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The Return Of The Native

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The passionate Eustacia Vye feels herself imprisoned, living in her grandfather’s isolated cottage on wild Egdon Heath.

'To be loved to madness - such was her great desire', and to live a life of idleness and luxury in some more entertaining and vibrant setting.

Her ex-lover, Damon Wildeve wasn’t able to provide these things for her, and before the story begins has gone off to marry local girl Thomasin Yeobright, who adores him. Her Aunt disapproves of Wildeve, and has previously forbidden the banns. She had hopes of her niece marrying Clem, her son - and ‘The Native’ of the title, who is making a career in Paris as a diamond merchant.

For a technical reason the marriage between Wildeve and Thomasin has not taken place, and she is brought home in distress by Diggory Venn, a wandering reddleman who comes across her on the road. Venn had been a local dairy farmer, but having had his proposal of marriage turned down by Thomasin some years before had given up the farm and taken to the road, making and selling ‘raddle’, which was used for marking sheep. This trade has impregnated his clothes and skin with red dye, so he is excluded from community life, and is used as a 'bogeyman' to scare children.

Still loving Thomasin, Venn takes to keeping a caring eye on her, and a suspicious one on Eustacia and Wildeve, who he suspects, correctly, to have recommenced their relationship.


Mrs Yeobright is aware that Thomasin’s reputation will be ruined if the marriage to Wildeve does not take place quickly, now actively promotes it, but Wildeve no longer seems so keen.


Into this situation comes Clem Yeobright, ostensibly returning home for Christmas, but with hidden long-term plans to stay around. Eustacia decides that a life in Paris would suit her just fine, so encourages Clem to fall for her. Damon Wildeve marries Thomasin, but continues to haunt the Heath in order to see Eustacia, and Diggory Venn watches and acts in what he believes are the interests of Thomasin.


It all, of course, ends in tragedy (or at least that was Hardy’s original intention). However, a sort of epilogue to fit in with the magazine format in which it was first published provides a happier conclusion for a couple of the main characters.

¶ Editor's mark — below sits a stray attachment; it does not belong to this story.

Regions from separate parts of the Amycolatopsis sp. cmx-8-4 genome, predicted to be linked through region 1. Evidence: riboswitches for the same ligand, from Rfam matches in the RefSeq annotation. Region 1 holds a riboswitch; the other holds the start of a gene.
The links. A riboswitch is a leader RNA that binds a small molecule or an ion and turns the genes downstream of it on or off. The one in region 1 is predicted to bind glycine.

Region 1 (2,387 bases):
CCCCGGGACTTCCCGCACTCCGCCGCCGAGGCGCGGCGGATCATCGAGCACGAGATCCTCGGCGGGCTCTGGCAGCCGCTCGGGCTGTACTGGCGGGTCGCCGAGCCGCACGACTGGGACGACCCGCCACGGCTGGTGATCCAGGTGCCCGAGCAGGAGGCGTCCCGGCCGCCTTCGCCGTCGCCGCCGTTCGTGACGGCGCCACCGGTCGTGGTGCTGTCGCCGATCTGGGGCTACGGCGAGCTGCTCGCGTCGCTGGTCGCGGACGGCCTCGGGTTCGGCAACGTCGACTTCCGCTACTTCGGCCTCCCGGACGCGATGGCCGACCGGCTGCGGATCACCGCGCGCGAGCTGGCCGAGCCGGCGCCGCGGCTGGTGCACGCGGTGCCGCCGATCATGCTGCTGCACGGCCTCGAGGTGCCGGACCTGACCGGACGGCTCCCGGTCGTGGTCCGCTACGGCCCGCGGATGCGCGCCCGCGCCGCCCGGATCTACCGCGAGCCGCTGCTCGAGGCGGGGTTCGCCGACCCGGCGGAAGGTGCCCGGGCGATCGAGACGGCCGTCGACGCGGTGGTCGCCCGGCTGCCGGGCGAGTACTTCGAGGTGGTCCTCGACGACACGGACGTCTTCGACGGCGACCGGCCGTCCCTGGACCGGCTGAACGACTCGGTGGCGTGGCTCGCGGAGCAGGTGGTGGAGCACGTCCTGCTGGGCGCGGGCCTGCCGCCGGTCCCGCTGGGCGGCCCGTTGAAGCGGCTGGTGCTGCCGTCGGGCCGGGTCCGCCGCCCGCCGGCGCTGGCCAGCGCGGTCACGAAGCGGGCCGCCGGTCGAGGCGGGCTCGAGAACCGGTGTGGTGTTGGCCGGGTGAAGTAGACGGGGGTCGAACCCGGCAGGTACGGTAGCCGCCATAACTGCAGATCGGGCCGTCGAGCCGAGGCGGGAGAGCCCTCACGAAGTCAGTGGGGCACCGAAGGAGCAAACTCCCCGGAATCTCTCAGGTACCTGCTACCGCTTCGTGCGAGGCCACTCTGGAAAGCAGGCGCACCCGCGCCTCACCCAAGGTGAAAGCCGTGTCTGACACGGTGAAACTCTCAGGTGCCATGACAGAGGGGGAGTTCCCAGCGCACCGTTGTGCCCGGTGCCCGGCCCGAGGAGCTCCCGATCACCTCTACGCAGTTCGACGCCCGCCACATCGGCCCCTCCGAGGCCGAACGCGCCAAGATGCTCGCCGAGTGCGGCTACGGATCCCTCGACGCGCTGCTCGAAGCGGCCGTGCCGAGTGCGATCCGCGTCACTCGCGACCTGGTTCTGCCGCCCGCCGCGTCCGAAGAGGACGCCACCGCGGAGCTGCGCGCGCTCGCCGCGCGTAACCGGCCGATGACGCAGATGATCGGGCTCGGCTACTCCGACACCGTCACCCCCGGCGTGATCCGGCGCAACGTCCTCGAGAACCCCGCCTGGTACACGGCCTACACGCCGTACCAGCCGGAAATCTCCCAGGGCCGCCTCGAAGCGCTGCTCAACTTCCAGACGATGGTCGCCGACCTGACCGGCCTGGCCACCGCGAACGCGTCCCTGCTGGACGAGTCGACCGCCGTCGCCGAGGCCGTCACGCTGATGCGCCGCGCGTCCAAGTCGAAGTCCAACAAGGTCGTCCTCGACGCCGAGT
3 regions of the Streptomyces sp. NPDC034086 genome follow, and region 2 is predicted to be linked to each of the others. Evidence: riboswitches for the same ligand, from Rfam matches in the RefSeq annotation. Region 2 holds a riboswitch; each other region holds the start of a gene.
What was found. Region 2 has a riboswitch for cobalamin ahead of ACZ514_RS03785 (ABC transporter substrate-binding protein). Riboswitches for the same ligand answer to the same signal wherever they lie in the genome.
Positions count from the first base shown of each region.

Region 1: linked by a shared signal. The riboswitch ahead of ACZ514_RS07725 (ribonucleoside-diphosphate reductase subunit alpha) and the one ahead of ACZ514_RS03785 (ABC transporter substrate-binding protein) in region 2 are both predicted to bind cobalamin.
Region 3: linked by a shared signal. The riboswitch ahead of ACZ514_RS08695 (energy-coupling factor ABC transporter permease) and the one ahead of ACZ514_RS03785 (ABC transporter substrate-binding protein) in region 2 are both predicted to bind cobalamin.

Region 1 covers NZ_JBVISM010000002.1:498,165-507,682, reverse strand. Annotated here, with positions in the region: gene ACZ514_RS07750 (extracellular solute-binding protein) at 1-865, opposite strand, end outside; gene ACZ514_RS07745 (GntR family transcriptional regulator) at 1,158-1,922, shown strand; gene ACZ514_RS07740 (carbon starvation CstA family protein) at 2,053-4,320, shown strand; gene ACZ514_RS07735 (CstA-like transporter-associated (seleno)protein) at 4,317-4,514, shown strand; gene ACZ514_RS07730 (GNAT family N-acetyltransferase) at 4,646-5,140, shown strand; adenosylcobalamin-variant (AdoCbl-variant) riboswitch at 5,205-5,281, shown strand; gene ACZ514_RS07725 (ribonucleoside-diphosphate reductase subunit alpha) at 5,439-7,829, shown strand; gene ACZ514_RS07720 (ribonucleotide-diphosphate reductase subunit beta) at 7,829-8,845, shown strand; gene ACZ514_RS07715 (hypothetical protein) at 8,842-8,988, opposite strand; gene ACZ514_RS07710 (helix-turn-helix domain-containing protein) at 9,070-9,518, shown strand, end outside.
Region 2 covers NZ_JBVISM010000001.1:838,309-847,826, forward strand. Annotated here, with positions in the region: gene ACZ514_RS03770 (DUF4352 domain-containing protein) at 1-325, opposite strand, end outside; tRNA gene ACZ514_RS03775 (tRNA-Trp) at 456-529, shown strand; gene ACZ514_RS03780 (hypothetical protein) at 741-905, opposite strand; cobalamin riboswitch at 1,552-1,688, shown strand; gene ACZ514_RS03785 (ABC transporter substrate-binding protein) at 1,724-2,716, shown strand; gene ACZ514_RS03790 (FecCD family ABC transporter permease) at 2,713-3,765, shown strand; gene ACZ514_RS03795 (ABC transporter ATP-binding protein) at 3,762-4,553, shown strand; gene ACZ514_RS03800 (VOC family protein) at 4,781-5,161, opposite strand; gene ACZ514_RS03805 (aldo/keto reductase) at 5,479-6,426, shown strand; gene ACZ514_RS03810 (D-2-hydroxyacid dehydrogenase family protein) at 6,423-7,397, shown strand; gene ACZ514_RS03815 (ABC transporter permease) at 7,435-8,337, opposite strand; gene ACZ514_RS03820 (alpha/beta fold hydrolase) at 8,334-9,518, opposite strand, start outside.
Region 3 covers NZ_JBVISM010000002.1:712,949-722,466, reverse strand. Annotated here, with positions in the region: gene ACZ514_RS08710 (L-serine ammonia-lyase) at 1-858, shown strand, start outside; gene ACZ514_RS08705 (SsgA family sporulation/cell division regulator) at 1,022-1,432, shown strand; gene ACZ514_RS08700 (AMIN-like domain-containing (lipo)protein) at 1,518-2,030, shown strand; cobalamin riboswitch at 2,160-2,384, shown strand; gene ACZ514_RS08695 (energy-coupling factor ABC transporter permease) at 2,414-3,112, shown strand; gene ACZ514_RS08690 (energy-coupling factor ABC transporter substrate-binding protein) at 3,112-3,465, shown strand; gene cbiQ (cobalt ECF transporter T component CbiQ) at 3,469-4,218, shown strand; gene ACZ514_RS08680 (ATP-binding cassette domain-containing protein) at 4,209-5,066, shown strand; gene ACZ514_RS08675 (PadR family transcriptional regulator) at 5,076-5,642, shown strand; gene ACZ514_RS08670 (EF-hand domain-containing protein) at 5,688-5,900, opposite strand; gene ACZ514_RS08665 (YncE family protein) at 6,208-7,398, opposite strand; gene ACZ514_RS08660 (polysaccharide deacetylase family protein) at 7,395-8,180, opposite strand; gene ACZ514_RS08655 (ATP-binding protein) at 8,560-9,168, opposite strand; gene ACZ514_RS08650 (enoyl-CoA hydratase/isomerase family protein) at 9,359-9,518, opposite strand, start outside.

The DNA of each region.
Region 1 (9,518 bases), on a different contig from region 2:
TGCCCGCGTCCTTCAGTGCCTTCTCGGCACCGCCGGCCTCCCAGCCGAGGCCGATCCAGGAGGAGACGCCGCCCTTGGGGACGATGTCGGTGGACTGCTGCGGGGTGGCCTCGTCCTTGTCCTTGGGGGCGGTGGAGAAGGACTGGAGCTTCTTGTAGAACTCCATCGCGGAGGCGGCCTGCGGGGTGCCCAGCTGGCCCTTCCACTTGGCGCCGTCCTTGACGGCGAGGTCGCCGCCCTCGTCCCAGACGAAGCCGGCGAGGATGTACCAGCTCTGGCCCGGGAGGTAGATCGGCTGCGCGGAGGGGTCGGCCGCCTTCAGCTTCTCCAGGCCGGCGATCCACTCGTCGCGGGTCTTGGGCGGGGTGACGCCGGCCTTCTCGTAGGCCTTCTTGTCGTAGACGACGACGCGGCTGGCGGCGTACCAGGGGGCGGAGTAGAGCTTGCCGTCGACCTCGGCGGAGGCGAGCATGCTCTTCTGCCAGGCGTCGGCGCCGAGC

In addition to the five central characters, there is a cast of Egdon Heath residents who provide commentary and comedy giving some light relief from the intensity of the emotions between the various lovers, and Egdon Heath itself plays such a major role in the action of the plot that it is almost a character also.

I have loved Hardy’s novels since my early teens, but have found them, and other novels of the period, more difficult to read in recent years, as the descriptive passages - which used to be my favourites - seem to slow the action down so much, and my eyes tend to slide over the words until I reach someone doing or saying something Too many plot-driven modern novels, action led TV, and the busy busy pace of modern life I guess.


Fortunately I had this on audiobook, wonderfully read by Alan Rickman,

. Not only is it not possible to skim over the wonderful descriptive passages, he makes Egdon Heath almost visible to the listener.


He also gives the characters believable voices. The basic narration is in his ‘normal’ voice, but he does a very credible Dorset accent. - Sorry, several credible Dorset accents, modulating them from the light accent of the more educated characters, to the broader ones of the furze cutters on the heath.

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